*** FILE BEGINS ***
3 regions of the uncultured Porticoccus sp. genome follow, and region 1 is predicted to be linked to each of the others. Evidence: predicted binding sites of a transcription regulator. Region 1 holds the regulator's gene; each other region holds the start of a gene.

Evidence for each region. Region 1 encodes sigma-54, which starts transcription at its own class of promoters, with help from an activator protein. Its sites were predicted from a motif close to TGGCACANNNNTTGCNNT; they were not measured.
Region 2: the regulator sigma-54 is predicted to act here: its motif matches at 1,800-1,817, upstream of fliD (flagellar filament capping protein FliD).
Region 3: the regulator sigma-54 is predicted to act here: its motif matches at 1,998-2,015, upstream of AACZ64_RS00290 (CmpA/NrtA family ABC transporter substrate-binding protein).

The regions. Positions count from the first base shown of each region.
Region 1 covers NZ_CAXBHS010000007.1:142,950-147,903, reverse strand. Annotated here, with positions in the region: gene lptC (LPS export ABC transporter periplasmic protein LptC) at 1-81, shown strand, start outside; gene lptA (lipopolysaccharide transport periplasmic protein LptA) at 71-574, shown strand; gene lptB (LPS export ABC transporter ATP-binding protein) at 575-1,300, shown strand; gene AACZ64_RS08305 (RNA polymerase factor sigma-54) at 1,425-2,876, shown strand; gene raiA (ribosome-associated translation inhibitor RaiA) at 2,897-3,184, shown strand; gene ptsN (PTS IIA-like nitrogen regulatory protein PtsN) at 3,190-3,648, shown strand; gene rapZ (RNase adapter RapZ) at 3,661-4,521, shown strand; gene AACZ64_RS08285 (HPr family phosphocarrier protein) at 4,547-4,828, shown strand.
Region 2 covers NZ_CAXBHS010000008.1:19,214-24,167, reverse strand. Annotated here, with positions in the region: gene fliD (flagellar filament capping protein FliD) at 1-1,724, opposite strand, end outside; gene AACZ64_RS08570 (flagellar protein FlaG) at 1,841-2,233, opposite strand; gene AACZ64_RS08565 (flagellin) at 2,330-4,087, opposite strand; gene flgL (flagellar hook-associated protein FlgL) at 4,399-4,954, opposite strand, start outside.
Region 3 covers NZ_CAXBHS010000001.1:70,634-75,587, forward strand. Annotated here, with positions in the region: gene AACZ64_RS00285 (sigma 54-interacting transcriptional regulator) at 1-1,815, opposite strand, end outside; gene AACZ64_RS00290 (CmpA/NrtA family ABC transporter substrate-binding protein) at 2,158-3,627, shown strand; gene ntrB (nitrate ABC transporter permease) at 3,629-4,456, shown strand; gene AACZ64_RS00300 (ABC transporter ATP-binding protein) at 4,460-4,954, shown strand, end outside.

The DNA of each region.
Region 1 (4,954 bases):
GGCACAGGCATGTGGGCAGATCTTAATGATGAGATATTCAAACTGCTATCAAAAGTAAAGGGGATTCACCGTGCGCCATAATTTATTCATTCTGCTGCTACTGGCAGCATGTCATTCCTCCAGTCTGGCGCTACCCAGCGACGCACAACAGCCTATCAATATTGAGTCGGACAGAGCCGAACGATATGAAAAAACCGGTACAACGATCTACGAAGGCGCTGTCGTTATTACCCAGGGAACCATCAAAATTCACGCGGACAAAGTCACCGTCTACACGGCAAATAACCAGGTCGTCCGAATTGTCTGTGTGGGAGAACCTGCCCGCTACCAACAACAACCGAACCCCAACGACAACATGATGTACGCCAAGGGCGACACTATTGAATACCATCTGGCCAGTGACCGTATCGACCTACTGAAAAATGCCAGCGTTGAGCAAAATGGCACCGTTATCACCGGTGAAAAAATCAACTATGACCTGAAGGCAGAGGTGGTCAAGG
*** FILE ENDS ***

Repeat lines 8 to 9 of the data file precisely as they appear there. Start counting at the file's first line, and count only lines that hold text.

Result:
Region 3 covers NZ_CAXBHS010000001.1:70,634-75,587, forward strand. Annotated here, with positions in the region: gene AACZ64_RS00285 (sigma 54-interacting transcriptional regulator) at 1-1,815, opposite strand, end outside; gene AACZ64_RS00290 (CmpA/NrtA family ABC transporter substrate-binding protein) at 2,158-3,627, shown strand; gene ntrB (nitrate ABC transporter permease) at 3,629-4,456, shown strand; gene AACZ64_RS00300 (ABC transporter ATP-binding protein) at 4,460-4,954, shown strand, end outside.

The DNA of each region.